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Design an Employee Experience That Attracts Star Talent

Design an Employee Experience That Attracts Star Talent

Story Highlights

  • Identify what your organization values
  • Make sure your values appear in every stage of the employee life cycle
  • The manager experience is key to the employee experience

Most people are familiar with the employee life cycle -- the stages an employee goes through with an organization, from attraction to getting hired, through employment to eventual departure.

More important than the life cycle, however, is the employee experience -- the journey people take with your organization and the interactions they have with managers and associates at each stage of the life cycle.

That experience directly affects employee performance and your employment brand, and it is rooted in your organizational culture.

It's more important than ever that organizations strategically and thoughtfully manage every step of the employee experience because what happens within organizations from attraction through departure is communicated widely through social media outlets.

And your existing top talent and prospective star employees are paying attention.

Those stars are carefully looking to join an organizational culture that matches its pre-hire promises, and companies can no longer hide behind a brand name or past reputation.

Star employees are also on the move.

And your existing top talent and prospective star employees are paying attention.

About one-third of U.S. workers have changed jobs in the past three years, and nine in 10 of those who have changed jobs have changed companies.

Employees do not see a future with their current organizations.

Part of the problem is, only 27% of U.S. workers strongly agree that they believe in their organization's values.

How can organizations strengthen the employee experience -- and thus their culture and brand -- so they can attract and keep top talent?

The first step is to identify what your organization values.

Why does your organization exist -- your purpose -- and what do you want your brand to represent?

Employees do not see a future with their current organizations.

Your purpose and brand need to be reflected in a real way at each stage of the life cycle -- manifested through the cultural norms that are developed in everyday managing.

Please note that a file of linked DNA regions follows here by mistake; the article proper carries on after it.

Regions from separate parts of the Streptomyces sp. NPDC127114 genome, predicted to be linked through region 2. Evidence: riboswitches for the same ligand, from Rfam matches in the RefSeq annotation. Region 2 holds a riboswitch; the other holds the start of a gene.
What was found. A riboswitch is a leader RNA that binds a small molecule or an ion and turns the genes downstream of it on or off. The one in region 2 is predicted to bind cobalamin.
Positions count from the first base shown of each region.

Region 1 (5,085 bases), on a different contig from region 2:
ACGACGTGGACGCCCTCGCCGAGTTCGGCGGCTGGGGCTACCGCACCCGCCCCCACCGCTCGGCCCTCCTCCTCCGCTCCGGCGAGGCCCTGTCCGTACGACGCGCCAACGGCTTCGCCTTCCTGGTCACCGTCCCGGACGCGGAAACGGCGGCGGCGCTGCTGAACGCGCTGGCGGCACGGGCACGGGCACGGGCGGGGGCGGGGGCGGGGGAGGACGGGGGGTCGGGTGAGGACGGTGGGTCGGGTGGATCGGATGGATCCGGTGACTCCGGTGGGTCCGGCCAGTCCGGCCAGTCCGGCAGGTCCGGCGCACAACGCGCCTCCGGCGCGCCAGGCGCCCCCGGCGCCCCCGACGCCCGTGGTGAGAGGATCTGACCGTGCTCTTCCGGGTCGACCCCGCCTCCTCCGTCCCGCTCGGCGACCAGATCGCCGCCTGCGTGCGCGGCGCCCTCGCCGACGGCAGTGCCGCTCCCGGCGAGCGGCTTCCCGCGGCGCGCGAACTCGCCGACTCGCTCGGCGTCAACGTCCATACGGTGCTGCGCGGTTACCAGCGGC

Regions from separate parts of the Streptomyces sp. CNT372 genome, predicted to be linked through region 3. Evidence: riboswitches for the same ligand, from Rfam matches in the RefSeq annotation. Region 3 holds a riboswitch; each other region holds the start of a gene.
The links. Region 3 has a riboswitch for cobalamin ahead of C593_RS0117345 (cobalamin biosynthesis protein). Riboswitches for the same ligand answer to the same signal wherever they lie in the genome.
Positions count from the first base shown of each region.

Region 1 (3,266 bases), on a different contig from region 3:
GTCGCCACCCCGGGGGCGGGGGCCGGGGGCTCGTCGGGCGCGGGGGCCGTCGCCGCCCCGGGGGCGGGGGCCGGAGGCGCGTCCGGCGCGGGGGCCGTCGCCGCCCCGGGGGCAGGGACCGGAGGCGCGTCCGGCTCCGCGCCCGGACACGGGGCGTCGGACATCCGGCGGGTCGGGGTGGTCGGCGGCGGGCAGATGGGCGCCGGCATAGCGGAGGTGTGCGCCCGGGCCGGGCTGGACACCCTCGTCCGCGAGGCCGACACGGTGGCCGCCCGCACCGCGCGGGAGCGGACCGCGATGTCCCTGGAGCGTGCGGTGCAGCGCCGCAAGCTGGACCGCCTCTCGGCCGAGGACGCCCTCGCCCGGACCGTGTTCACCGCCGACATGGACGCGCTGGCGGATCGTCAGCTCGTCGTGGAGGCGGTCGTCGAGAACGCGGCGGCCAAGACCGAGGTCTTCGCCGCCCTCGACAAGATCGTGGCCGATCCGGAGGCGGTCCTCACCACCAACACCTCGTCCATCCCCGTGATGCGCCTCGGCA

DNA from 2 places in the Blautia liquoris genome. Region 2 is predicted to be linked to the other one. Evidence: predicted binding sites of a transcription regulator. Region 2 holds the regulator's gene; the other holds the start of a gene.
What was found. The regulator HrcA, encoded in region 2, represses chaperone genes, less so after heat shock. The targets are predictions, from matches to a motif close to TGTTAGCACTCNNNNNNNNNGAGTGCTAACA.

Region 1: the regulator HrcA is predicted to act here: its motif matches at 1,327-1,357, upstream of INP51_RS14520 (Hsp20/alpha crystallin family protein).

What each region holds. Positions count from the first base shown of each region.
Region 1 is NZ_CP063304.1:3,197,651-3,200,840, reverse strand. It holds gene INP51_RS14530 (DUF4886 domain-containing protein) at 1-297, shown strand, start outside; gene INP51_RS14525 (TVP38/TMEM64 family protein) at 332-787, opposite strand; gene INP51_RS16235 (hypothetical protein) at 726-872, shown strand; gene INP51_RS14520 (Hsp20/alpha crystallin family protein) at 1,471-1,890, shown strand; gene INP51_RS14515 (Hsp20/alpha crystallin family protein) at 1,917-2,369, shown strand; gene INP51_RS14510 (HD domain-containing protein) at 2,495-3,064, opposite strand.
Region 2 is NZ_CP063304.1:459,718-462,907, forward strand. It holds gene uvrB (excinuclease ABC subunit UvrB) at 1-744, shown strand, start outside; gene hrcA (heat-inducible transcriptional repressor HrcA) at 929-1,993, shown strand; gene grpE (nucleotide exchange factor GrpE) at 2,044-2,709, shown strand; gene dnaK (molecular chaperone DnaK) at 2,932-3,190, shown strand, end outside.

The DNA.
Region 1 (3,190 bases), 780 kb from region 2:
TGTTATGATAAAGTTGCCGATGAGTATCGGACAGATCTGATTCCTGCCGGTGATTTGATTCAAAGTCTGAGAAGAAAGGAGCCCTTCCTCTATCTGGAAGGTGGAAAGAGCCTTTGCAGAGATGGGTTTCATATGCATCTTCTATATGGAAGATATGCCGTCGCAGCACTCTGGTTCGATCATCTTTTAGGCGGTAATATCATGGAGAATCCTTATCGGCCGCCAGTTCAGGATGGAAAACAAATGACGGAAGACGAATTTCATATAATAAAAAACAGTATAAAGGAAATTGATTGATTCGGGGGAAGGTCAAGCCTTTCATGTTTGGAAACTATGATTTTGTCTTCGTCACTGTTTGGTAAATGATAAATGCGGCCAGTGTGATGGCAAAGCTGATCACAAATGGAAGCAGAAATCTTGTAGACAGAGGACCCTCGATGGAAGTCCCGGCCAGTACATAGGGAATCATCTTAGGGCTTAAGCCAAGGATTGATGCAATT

For example, if your organization promotes a mission of exceptional customer service, consider:

  • How is that mission reflected in the types of employees you attract and hire?
  • How is it present in the messages you communicate to them, even upon first impressions?
  • How is it present in your onboarding protocol and culture?
  • How does it affect your approach in engaging workers, setting performance expectations, and developing each person?
  • Is it reflected in how contributions are recognized when people depart your organization?

A culture that reflects your organization's purpose and brand can only happen intentionally -- through the coaching provided by great managers.

Unfortunately, most managers are less clear on what is expected of them and have higher stress levels than the people they manage.

Getting the employee experience right starts with getting the manager experience right.

Your purpose, brand and culture will be lived out through your managers -- how they set expectations, in their ongoing conversations with employees and how they hold the people they manage accountable.

But your managers first must have their needs met as employees -- clear expectations, coaching and accountability. And then they will create an employee experience that reflects your purpose and brand, and attracts and keeps stars.

Gallup can help you create a culture that attracts and keeps the best people for the job:


Jim Harter, Ph.D., is Chief Scientist, Workplace for Gallup and bestselling author of Culture Shock, Wellbeing at Work, It's the Manager, 12: The Elements of Great Managing and Wellbeing: The Five Essential Elements. His research is also featured in the groundbreaking New York Times bestseller, First, Break All the Rules. Dr. Harter has led more than 1,000 studies of workplace effectiveness, including the largest ongoing meta-analysis of human potential and business-unit performance. His work has also appeared in many publications, including Harvard Business Review, The New York Times and The Wall Street Journal, and in many prominent academic journals.

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